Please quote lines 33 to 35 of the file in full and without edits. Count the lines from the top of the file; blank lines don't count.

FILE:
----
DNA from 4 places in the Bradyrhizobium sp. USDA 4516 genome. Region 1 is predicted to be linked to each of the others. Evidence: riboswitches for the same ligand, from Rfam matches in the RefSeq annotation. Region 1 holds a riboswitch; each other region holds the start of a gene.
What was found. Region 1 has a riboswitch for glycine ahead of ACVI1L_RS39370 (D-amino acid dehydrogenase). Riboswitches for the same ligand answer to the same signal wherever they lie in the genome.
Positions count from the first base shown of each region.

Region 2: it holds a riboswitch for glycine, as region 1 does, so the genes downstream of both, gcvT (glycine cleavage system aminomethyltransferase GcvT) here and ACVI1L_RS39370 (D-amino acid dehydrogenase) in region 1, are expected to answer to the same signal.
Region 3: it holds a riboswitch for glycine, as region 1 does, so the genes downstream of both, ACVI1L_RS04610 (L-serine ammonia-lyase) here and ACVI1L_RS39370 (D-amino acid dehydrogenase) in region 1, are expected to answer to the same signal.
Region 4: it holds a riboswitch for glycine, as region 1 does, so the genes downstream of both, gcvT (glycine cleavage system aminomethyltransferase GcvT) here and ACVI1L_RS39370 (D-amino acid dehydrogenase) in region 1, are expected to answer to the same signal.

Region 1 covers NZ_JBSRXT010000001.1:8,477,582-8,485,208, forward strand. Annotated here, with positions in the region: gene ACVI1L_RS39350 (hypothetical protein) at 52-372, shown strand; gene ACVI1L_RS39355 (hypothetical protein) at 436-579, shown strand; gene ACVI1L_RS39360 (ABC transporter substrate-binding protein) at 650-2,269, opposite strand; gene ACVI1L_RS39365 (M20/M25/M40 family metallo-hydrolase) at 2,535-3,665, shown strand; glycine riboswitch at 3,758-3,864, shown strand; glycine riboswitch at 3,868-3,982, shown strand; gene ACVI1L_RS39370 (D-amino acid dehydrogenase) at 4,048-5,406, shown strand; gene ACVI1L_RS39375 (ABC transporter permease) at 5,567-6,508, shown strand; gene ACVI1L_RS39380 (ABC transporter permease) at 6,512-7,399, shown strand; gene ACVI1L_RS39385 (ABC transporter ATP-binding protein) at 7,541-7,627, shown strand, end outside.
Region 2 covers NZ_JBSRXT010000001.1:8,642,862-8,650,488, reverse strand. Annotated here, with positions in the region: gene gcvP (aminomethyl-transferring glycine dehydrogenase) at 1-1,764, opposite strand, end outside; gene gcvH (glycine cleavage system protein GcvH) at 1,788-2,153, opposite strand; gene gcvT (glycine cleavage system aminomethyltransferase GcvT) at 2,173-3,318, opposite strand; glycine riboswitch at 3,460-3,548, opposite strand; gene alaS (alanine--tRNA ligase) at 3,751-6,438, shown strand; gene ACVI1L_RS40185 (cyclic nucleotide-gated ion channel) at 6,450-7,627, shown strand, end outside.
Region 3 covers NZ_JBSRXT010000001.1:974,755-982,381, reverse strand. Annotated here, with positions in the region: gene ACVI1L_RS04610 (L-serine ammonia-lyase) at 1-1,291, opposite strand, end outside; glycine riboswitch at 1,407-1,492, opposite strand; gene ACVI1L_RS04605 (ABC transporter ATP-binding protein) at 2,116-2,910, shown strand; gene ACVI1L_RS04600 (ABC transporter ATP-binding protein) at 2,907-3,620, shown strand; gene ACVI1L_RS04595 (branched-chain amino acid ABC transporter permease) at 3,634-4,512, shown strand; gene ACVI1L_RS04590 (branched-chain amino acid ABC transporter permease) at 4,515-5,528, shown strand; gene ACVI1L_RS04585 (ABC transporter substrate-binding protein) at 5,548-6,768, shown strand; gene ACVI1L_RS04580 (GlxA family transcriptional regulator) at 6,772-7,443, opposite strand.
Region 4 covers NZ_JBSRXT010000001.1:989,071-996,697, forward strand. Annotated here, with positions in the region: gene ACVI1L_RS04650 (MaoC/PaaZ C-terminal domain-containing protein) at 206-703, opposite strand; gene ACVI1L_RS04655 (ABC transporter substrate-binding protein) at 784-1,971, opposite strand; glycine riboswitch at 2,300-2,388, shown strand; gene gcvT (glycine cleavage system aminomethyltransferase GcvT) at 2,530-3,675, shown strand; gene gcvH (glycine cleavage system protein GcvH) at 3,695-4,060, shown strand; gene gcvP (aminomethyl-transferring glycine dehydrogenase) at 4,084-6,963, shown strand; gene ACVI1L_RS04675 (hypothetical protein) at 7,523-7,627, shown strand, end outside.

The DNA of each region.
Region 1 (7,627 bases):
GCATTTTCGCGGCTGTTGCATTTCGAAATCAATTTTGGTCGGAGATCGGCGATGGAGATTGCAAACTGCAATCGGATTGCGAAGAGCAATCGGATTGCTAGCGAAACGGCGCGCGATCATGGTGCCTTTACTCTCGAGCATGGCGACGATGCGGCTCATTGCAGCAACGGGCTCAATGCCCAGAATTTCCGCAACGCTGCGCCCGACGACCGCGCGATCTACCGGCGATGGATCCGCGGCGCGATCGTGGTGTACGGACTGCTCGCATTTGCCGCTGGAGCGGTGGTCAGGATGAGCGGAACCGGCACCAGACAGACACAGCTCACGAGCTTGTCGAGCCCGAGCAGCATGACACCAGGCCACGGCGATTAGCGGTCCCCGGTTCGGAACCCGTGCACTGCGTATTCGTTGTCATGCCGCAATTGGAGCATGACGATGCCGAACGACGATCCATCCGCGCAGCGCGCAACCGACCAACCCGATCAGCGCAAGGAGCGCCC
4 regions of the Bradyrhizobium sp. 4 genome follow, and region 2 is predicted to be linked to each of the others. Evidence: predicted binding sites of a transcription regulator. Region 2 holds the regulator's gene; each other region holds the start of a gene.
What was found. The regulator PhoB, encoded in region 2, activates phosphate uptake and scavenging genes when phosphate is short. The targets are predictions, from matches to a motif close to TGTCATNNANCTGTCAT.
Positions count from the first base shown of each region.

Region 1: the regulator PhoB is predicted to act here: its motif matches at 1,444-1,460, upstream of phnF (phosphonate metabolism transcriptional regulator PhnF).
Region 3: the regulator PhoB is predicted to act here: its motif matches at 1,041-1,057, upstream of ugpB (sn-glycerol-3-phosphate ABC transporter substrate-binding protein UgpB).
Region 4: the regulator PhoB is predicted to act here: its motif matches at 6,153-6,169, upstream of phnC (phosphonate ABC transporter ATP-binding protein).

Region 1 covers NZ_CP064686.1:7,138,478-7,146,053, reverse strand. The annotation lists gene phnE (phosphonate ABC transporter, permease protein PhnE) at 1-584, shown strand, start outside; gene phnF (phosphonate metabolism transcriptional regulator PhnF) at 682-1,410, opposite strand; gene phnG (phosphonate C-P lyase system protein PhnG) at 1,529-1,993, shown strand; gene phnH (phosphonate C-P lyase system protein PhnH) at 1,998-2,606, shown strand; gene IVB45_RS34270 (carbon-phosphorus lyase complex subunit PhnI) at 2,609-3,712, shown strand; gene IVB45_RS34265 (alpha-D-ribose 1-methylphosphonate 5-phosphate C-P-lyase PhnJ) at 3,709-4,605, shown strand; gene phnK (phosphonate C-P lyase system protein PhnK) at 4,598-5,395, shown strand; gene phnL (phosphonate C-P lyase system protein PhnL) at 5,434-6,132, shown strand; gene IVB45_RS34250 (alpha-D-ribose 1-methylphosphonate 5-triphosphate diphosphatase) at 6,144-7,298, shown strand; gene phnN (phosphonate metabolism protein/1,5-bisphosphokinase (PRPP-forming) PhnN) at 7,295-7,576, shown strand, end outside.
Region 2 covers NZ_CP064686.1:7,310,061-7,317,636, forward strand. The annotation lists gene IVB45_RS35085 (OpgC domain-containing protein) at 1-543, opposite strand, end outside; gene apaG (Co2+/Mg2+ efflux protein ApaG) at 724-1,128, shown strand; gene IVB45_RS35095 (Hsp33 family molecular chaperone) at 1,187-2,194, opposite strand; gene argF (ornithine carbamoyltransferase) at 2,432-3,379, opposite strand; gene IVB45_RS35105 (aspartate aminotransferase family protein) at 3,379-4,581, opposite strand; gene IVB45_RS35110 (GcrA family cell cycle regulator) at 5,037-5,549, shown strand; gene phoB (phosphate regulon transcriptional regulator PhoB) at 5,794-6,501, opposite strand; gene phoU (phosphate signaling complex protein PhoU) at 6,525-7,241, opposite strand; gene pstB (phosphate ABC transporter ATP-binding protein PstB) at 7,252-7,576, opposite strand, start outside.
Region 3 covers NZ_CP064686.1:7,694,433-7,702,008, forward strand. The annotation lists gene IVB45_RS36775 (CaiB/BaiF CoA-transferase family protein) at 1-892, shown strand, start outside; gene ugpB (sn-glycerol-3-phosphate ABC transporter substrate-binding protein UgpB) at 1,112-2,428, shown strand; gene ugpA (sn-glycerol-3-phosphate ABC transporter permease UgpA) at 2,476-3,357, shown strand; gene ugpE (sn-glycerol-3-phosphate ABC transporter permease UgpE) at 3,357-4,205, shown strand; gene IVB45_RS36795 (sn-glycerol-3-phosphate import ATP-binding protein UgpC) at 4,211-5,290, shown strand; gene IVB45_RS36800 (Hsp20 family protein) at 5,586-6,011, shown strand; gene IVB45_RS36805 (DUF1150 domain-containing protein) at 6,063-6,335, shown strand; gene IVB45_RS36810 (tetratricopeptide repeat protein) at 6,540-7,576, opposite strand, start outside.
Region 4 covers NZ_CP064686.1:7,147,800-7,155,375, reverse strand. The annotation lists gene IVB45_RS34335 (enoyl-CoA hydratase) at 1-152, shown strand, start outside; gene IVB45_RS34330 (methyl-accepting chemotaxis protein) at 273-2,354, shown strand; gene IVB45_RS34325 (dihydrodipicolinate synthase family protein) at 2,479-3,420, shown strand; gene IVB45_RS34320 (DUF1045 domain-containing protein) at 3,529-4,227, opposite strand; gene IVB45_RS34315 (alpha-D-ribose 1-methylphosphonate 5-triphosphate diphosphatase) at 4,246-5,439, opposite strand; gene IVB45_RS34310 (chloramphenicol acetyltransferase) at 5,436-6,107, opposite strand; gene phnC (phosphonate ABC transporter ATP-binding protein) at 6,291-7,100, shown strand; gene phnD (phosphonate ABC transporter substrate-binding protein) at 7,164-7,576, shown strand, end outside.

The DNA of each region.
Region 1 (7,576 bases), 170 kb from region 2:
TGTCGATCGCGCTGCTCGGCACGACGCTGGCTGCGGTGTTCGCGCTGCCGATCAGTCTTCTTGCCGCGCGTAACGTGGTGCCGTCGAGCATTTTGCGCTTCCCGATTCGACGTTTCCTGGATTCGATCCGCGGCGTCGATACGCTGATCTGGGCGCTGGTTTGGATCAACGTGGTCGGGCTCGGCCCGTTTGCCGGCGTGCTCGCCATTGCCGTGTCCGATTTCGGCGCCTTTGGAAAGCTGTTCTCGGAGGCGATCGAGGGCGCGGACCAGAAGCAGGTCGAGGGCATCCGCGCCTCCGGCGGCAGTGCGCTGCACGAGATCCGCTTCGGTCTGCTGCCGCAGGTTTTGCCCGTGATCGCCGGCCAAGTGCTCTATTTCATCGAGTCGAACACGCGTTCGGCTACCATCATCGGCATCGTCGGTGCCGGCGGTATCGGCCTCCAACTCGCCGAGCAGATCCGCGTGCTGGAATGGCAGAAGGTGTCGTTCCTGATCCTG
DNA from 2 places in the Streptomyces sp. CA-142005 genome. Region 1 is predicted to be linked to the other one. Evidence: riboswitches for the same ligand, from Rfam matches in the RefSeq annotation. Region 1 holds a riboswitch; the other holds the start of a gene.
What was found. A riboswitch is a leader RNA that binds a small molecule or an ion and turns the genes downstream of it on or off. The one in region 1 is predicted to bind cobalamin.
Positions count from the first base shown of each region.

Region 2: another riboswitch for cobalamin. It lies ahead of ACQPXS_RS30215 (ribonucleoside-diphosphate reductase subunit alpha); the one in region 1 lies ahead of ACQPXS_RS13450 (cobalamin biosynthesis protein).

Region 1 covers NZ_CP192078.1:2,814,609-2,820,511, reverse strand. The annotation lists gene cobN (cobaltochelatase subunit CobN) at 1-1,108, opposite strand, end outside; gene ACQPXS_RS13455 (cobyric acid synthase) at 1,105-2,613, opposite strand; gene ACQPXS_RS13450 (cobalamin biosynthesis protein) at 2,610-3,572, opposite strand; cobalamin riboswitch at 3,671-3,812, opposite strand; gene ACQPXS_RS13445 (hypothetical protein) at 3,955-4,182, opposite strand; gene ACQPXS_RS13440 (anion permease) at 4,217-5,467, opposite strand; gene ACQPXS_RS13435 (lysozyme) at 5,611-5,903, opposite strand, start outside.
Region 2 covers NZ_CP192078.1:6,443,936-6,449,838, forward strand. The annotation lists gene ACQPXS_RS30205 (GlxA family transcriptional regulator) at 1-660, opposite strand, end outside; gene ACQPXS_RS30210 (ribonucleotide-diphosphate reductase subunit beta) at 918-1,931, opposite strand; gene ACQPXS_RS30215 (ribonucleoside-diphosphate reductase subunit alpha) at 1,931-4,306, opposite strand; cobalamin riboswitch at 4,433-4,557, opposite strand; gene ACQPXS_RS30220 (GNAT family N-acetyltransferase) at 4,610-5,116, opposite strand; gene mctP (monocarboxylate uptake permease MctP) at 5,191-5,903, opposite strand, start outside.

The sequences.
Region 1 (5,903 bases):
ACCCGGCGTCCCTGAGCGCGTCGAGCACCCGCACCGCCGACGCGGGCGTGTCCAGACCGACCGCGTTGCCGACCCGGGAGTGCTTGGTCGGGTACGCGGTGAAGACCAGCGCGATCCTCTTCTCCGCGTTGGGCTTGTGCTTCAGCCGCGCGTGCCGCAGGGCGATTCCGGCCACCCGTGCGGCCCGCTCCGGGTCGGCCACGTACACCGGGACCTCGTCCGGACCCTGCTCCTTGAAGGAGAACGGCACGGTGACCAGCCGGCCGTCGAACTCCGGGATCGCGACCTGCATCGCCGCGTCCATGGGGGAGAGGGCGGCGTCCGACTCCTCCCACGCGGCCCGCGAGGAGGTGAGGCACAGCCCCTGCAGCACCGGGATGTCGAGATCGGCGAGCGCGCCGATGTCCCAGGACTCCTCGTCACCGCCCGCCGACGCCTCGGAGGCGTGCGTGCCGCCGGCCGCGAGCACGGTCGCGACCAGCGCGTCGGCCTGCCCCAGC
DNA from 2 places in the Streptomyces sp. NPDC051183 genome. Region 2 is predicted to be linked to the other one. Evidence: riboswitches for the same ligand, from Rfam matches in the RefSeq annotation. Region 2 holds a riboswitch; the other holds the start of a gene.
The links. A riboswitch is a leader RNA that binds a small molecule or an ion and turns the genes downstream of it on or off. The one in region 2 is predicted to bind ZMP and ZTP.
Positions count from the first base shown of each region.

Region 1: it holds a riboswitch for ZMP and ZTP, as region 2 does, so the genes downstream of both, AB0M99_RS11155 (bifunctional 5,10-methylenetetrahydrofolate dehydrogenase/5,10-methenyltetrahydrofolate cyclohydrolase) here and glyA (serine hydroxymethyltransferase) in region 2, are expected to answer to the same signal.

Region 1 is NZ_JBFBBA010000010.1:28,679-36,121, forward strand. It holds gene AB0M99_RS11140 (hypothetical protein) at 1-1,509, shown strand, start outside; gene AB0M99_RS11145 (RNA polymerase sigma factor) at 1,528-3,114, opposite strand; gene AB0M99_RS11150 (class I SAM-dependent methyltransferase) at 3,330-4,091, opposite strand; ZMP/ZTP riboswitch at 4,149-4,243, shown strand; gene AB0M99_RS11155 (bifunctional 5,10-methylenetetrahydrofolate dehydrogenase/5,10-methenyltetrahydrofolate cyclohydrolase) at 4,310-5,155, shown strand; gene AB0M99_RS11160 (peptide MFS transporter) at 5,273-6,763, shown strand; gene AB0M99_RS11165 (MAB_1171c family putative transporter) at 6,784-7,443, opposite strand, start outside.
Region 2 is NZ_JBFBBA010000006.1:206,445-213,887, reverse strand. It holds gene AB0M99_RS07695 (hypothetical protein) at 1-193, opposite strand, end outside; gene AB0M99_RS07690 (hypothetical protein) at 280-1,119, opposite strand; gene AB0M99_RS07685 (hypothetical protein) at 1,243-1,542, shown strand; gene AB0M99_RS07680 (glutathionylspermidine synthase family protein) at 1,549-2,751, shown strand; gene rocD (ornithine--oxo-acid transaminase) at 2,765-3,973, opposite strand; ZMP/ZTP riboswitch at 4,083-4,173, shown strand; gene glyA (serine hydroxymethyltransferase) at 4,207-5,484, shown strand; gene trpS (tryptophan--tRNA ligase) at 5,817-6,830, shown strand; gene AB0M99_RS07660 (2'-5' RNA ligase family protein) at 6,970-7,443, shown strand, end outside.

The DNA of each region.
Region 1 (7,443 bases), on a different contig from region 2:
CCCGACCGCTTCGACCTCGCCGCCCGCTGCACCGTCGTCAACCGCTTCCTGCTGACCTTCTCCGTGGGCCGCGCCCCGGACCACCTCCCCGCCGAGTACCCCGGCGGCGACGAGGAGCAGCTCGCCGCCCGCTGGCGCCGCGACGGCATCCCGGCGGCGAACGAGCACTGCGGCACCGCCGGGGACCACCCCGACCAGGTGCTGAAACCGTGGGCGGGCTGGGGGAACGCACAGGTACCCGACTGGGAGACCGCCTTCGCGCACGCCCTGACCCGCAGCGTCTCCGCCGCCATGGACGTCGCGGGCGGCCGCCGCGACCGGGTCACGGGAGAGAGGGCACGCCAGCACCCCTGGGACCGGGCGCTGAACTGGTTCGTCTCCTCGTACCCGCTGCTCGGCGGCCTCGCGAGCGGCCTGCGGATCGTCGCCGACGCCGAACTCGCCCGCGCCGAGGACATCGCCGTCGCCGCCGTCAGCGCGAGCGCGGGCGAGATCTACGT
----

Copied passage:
The sequences.
Region 1 (5,903 bases):
ACCCGGCGTCCCTGAGCGCGTCGAGCACCCGCACCGCCGACGCGGGCGTGTCCAGACCGACCGCGTTGCCGACCCGGGAGTGCTTGGTCGGGTACGCGGTGAAGACCAGCGCGATCCTCTTCTCCGCGTTGGGCTTGTGCTTCAGCCGCGCGTGCCGCAGGGCGATTCCGGCCACCCGTGCGGCCCGCTCCGGGTCGGCCACGTACACCGGGACCTCGTCCGGACCCTGCTCCTTGAAGGAGAACGGCACGGTGACCAGCCGGCCGTCGAACTCCGGGATCGCGACCTGCATCGCCGCGTCCATGGGGGAGAGGGCGGCGTCCGACTCCTCCCACGCGGCCCGCGAGGAGGTGAGGCACAGCCCCTGCAGCACCGGGATGTCGAGATCGGCGAGCGCGCCGATGTCCCAGGACTCCTCGTCACCGCCCGCCGACGCCTCGGAGGCGTGCGTGCCGCCGGCCGCGAGCACGGTCGCGACCAGCGCGTCGGCCTGCCCCAGC